Big Bang Pro Wrestling Review – A 16-Bit Chokeslam

Big Bang Pro Wrestling Review

SNK continues to add more ports to the Nintendo Switch from its NeoGeo Pocket Color line-up. Various games have made it over to the Switch for a new home, and now Big Bang Pro Wrestling is the latest addition.  

Released in Japan for the NeoGeo Pocket Color in 2000. This fun yet straightforward wrestling game is a gem with the price tag to follow suit. While the Big Pro Wrestling suffers from a tiny screen on the Switch, and an outdated grappling system, this game is an awesome purchase for wrestling enthusiasts. 

SWITCH-ing Up The Style

One of the many benefits of porting older games over to newer consoles is developers add new features. Like with many other NeoGeo ports on Switch, you can change the color of the NeoGeo you are playing. If you don’t like the tiny screen provided to you, you can zoom in on the action without any screen tearing or stretched textures. 

In addition, you can pull up the original manual within the games menu. This is helpful because Big Bang Pro Wrestling lacks a tutorial and settles for a ‘learn as you go’ approach. 

Another neat addition is the portable co-op mode. The Switch will display two screens that can be played vertically, and players can use a Joy-con on each side for a neat couch co-op experience. 

A 16-bit Chokeslam

Controls in Big Bang Pro Wrestling are straightforward but do require precise timing. This led to super success or heartfelt frustration; in my experience, I felt a bit of both. A wrestling match usually starts with both wrestlers grappling to get the first move off. This particular animation needs perfect timing because it’s only a few frames long and the objective here is to press A or B right when your hands meet your opponent’s shoulders.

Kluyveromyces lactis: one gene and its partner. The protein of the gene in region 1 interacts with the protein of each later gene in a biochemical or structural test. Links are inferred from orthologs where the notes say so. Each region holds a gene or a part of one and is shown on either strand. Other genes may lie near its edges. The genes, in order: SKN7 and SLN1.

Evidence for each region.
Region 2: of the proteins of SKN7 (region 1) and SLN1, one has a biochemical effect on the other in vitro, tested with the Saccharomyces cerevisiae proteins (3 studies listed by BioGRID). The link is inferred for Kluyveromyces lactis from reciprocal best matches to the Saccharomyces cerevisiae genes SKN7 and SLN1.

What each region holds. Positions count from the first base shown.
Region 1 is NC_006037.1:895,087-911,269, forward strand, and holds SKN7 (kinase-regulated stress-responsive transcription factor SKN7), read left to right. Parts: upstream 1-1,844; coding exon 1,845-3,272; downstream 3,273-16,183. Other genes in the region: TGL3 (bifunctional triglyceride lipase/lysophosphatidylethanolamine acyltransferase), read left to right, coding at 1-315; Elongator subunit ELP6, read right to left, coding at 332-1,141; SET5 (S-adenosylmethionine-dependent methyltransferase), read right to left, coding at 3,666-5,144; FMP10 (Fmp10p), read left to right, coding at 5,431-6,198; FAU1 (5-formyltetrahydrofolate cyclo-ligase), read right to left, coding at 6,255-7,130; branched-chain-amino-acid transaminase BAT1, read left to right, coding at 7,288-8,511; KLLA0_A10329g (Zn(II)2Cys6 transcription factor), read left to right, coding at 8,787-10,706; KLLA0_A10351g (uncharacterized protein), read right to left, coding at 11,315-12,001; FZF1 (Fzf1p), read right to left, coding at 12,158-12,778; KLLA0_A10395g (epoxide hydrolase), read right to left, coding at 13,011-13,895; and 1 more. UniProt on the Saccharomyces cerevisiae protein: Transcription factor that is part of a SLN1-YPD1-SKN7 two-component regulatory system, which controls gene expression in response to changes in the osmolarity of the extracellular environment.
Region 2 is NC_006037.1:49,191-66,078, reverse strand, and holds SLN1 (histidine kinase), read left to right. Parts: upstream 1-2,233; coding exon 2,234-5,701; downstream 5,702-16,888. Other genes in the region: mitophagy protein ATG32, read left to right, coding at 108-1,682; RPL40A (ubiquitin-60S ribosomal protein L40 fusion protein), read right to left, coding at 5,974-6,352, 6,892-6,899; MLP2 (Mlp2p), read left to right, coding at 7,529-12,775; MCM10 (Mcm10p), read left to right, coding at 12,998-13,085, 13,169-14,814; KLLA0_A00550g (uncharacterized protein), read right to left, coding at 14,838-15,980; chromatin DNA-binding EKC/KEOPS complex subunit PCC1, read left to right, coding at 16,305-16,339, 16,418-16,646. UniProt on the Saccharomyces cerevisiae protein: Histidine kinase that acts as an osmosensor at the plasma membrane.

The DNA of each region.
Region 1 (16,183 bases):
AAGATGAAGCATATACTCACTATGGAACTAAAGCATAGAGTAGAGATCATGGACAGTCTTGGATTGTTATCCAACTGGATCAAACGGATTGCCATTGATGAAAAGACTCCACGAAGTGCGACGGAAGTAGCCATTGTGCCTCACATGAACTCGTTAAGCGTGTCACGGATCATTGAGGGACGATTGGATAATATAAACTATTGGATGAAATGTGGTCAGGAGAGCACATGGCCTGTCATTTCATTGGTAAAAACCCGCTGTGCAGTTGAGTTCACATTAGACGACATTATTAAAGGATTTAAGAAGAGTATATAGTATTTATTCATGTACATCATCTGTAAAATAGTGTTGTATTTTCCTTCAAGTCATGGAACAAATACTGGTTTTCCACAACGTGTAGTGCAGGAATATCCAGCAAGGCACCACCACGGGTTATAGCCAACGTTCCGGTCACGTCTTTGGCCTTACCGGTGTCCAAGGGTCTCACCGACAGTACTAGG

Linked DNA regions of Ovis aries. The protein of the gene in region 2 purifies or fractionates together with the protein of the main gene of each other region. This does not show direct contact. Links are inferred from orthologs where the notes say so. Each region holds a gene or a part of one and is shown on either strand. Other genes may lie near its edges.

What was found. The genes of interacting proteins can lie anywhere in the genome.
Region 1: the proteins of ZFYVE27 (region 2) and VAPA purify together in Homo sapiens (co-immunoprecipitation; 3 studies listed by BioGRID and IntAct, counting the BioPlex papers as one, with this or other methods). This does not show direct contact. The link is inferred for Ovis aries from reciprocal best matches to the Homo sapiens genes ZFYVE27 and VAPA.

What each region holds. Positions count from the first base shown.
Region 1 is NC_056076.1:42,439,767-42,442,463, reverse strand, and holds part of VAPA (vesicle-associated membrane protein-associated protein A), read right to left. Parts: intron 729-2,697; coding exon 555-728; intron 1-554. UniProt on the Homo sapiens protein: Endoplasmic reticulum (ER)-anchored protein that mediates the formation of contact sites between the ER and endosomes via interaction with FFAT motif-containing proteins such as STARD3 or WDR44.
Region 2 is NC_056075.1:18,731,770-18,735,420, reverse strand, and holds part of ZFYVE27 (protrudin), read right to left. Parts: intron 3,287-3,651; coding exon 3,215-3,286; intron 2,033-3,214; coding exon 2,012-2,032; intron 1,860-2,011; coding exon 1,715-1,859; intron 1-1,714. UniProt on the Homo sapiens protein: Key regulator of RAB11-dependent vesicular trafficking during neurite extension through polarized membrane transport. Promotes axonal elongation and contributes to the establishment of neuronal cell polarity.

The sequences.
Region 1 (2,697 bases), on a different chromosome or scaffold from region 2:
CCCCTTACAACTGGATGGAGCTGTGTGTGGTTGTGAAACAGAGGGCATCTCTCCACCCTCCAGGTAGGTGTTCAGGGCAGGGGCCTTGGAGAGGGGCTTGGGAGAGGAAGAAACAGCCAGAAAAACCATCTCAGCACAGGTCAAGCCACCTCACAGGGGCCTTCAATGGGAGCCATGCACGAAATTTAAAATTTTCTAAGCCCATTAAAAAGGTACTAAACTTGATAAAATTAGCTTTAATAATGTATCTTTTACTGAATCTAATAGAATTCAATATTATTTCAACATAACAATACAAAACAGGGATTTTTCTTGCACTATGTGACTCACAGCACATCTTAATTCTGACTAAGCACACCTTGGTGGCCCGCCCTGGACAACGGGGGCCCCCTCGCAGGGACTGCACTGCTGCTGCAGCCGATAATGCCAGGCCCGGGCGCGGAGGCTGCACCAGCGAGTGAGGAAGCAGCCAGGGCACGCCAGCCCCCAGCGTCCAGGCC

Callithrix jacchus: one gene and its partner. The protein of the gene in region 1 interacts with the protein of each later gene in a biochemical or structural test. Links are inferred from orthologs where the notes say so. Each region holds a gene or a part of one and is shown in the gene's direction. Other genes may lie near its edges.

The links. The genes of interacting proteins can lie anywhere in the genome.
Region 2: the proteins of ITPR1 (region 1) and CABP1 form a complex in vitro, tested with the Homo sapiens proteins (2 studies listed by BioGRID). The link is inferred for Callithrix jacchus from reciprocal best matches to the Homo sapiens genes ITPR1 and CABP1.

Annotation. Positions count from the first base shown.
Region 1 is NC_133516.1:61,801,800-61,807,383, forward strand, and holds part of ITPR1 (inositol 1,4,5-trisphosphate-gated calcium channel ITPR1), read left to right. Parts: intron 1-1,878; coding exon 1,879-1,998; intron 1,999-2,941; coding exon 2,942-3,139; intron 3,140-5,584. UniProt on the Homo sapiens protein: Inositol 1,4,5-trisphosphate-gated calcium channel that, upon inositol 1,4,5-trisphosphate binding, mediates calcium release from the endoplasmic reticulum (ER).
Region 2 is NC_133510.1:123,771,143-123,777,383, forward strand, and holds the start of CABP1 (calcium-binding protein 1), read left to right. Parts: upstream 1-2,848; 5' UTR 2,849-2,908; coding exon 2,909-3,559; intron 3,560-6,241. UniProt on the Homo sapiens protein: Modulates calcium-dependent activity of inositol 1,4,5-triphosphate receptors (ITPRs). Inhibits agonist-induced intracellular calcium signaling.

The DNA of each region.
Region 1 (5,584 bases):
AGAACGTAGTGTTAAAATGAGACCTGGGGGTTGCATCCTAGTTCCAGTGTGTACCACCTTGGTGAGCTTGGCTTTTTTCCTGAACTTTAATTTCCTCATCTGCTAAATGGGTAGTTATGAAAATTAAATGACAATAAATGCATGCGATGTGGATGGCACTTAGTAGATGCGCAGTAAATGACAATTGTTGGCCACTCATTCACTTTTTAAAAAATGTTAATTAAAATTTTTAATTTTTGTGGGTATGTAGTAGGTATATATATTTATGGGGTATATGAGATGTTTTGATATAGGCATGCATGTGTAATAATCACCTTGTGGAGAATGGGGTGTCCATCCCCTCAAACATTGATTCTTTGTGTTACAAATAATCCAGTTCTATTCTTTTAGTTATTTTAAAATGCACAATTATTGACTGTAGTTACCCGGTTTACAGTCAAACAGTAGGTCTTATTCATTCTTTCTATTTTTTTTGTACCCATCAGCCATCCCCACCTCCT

If successful, you will perform a modest bodyslam by pressing A, and pressing B will perform an Irish whip. Sometimes, this part of the match feels more like a game of chance than a perfectly timed button press.  

However, grappling is the only tricky part of matches as Big Bang Pro Wrestling follows a simple two-button system that anyone can learn. 

Meet The Roster 

Big Bang Pro Wrestling features ten wrestlers with a few of their own unique styles. In contrast, every fighter has the same type of base attacks but has unique heavy and finishing moves. I enjoyed playing with all ten fighters, and while some actions were the same, each one felt slightly different from the other.

For example, Mike Martin is a slow wrestler with a similar moveset to Kurt Angle. Alex Fall is a strong grappler with a cocky attitude identical to The Rock. And Sho Hayama is a striker that is all about his submissions. 

While mastering each wrestler doesn’t take a massive amount of skill, it’s good that each fighter is different in contrast.

Full Roster 

Defeat the IEW Champion

Big Bang Pro Wrestling offers fun modes to get wrestling in; In the One Match and Tournament Modes, players can change the rules and settings before starting. Coffin and Reward mode both give a different element to winning matches because of their unique conditions. In Coffin mode, you need to beat your opponent to a pulp and lay them to rest in a coffin Undertaker style. Reward mode is the IEW’s version of Money In The Bank. 

However, what I got the most enjoyment of was the game’s story mode; The IEW Championship. In this mode, you fight against every wrestler on the roster leading up to the champion, Josef Steele. This story is pretty cool because it gives you a bit of dialogue before each match, giving you a sense of each wrestler’s personality. 


Big Bang Pro Wrestling is a simple retro 16-bit game that will frustrate you. However, a very tiny screen and a grappling system that can leave you wondering how you can win matches are only minor complaints. And with a price tag of 7.99 USD, there is hardly any risk of buying this piece of video game history.

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